A receptionist, also known as an administrative assistant, is the first point of contact people have with a company. Their main role is to perform administrative tasks including welcoming members of the public to the organisation, answering phone calls, and assisting employers among others.
If you’re thinking of starting a career as a receptionist, this may be the best time to kick off your career. This is because employment of receptionists is expected to grow at 9% from 2016 to 2026, which translates to about 95,700 new jobs.
In this guide, we’ll look at what it takes to become a receptionist, the job duties, and average salaries.
Receptionists salaries may vary depending on the industry, company, and city.
Entry-level salary: £12,000 to £15,000 a year
Experienced: £16,000 to £18,000 a year
Highly experienced: £21,000 a year
Working hours: If you’re based in an office environment, you’ll usually work from 9 am to 5 pm, Monday to Friday. If you get a job in a hospital, sports centre, hotel or restaurant, you can expect to work a shift that includes weekends.
The day-to-day tasks of a receptionist include:
• Welcoming and directing visitors to the right person or department
• Answering, screening, and forwarding incoming phone calls
• Managing the visitor’s book and giving out security passes
• Handling incoming and outgoing mail, faxes, and couriers
• Arranging appointments
• Updating records on databases
• Ensuring the reception area is well maintained
While these tasks are common to most receptionists, their specific responsibilities vary depending on the work setting. For instance, in companies where the reception area is less busy, the receptionist may perform a wider range of tasks including simple bookkeeping, arranging travel plans for staff, and organising meeting rooms.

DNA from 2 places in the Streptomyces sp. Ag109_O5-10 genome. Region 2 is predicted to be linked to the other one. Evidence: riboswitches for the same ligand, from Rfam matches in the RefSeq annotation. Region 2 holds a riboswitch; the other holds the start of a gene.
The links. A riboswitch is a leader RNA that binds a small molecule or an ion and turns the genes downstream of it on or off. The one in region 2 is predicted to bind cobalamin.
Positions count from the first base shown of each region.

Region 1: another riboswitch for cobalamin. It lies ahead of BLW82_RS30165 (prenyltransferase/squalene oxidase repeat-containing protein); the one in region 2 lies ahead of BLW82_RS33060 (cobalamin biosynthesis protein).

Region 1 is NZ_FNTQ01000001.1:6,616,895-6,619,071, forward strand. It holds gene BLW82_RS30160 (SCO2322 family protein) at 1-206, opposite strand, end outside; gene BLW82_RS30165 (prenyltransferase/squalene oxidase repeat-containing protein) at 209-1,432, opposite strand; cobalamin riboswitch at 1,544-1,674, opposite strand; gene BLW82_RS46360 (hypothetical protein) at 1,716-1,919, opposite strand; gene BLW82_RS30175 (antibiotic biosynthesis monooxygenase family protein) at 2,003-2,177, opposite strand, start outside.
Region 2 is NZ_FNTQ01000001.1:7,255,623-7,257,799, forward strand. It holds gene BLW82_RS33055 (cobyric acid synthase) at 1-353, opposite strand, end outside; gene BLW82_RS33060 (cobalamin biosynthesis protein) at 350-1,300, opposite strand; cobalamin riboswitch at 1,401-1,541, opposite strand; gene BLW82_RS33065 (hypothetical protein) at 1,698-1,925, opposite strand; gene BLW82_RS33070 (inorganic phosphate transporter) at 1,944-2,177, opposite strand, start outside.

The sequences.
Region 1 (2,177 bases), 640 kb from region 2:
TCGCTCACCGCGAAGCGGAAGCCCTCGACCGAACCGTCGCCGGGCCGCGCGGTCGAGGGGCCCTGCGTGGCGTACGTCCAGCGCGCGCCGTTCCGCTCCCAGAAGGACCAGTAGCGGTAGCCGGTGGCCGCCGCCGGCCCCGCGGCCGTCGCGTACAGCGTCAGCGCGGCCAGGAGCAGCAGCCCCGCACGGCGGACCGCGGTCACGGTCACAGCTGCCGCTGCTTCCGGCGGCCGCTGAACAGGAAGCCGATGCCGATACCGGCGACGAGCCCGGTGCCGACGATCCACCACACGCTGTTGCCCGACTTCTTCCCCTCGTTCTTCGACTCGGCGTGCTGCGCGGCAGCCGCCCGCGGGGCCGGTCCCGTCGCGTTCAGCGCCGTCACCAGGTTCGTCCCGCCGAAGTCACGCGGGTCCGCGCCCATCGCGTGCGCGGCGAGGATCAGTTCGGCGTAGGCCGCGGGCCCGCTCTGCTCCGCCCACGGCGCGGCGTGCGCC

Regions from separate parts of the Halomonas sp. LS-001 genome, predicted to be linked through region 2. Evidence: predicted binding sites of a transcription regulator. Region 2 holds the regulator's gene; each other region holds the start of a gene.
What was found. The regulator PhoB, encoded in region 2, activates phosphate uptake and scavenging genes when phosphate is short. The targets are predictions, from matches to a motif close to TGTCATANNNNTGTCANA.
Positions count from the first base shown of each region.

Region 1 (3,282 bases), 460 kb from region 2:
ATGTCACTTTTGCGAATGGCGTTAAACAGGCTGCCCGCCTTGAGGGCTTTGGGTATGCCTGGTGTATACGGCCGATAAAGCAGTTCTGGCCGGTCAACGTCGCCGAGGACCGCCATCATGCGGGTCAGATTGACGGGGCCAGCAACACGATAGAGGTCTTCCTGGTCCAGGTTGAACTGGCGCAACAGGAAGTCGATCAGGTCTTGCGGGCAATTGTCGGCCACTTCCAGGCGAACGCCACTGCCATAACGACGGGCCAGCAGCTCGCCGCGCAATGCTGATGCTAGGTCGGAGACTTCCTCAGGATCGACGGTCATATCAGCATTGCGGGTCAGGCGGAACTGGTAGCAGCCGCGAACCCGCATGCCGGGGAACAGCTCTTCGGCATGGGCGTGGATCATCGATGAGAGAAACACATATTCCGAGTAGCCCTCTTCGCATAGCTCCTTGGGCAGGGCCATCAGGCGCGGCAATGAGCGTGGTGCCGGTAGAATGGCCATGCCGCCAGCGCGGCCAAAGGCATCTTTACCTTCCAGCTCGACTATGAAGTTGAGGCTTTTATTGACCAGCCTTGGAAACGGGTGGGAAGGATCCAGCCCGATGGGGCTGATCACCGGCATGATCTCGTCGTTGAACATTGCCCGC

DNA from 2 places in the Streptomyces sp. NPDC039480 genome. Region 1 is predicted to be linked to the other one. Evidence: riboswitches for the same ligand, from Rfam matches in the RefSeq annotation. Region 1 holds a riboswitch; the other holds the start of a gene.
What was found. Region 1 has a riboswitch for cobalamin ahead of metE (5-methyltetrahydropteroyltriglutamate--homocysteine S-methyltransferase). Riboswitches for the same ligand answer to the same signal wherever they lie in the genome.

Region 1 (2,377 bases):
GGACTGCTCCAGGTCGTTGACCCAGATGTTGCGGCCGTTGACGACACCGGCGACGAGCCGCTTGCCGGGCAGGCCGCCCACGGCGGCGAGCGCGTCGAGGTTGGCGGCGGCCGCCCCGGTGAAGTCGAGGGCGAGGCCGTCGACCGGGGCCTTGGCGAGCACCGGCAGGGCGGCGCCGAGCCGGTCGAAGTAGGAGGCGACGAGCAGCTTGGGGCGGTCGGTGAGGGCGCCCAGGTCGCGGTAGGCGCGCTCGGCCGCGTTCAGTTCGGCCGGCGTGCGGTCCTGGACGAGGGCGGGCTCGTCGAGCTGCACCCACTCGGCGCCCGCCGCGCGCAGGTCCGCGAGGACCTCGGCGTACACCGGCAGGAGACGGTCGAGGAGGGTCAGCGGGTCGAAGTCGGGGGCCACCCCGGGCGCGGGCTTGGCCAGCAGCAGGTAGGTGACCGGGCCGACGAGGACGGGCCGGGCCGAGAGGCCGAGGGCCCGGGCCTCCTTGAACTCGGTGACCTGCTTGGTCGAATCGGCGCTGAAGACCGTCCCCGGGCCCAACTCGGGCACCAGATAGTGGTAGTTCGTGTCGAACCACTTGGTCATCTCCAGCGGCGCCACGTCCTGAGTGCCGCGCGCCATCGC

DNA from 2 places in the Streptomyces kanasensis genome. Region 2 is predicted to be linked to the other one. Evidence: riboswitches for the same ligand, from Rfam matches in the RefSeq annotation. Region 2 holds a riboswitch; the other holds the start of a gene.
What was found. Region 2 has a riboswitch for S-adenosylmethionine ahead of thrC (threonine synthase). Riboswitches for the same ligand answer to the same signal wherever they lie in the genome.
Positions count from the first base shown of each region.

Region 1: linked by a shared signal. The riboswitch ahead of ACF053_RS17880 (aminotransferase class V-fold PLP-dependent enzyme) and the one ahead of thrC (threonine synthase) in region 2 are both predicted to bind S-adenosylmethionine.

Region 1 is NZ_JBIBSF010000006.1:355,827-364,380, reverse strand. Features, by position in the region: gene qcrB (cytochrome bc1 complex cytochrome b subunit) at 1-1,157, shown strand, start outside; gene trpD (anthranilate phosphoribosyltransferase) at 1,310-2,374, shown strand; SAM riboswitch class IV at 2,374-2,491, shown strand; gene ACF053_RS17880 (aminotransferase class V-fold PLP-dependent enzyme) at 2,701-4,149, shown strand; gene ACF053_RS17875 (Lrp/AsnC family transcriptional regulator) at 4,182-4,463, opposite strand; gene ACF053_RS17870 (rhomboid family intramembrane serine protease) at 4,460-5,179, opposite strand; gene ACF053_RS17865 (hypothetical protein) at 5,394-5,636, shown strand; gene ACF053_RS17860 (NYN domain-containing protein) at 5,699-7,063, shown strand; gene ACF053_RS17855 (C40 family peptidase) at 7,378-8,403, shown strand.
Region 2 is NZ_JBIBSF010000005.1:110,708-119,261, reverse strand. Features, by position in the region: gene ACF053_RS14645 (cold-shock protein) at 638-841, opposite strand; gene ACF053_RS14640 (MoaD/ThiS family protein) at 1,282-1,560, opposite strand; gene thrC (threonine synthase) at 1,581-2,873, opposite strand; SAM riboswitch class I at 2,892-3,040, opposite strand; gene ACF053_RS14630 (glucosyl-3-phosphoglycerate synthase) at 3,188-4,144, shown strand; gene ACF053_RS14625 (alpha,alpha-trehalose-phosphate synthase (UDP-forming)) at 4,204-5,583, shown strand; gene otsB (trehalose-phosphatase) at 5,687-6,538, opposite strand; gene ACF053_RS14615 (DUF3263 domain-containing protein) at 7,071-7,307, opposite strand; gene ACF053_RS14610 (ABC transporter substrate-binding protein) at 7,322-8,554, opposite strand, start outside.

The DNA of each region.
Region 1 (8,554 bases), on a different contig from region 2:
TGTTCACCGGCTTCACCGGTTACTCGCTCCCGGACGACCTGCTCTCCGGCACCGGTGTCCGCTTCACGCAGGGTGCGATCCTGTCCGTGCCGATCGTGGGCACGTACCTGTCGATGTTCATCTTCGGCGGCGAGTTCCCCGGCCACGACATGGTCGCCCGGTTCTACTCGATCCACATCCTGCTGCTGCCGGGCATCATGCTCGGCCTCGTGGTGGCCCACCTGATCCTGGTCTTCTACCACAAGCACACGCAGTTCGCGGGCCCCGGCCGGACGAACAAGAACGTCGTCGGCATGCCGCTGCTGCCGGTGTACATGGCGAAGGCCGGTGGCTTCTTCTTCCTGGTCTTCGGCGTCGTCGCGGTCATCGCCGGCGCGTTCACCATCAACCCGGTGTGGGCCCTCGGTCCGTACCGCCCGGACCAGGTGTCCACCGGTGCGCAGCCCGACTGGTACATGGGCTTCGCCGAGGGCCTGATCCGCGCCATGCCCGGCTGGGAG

A receptionist is often responsible for creating a good first impression of your business. Consequently, you must dress to impress, have a positive attitude, excellent interpersonal skills, be friendly, organized and courteous.
Other skills needed for the job include:
• Top-notch organisational skills
• Ability to work fast under pressure
• Ability to multi-task and work independently
• Strong attention to detail
• Ability to use office equipment like computers, fax machines, and photocopiers
There are no set requirements to become a receptionist. However, most employers look for job seekers with a high-school diploma or some form of post-secondary education. It’s worth mentioning employers value experience so you may consider volunteering or getting a temporary job. You can also join a clerical training program to obtain necessary skills.
The best thing about being a receptionist is that you receive on-the-job training.
Career Path and Progression
With training and experience, a receptionist can advance to a higher position such as a secretary, personal assistant or customer service representative.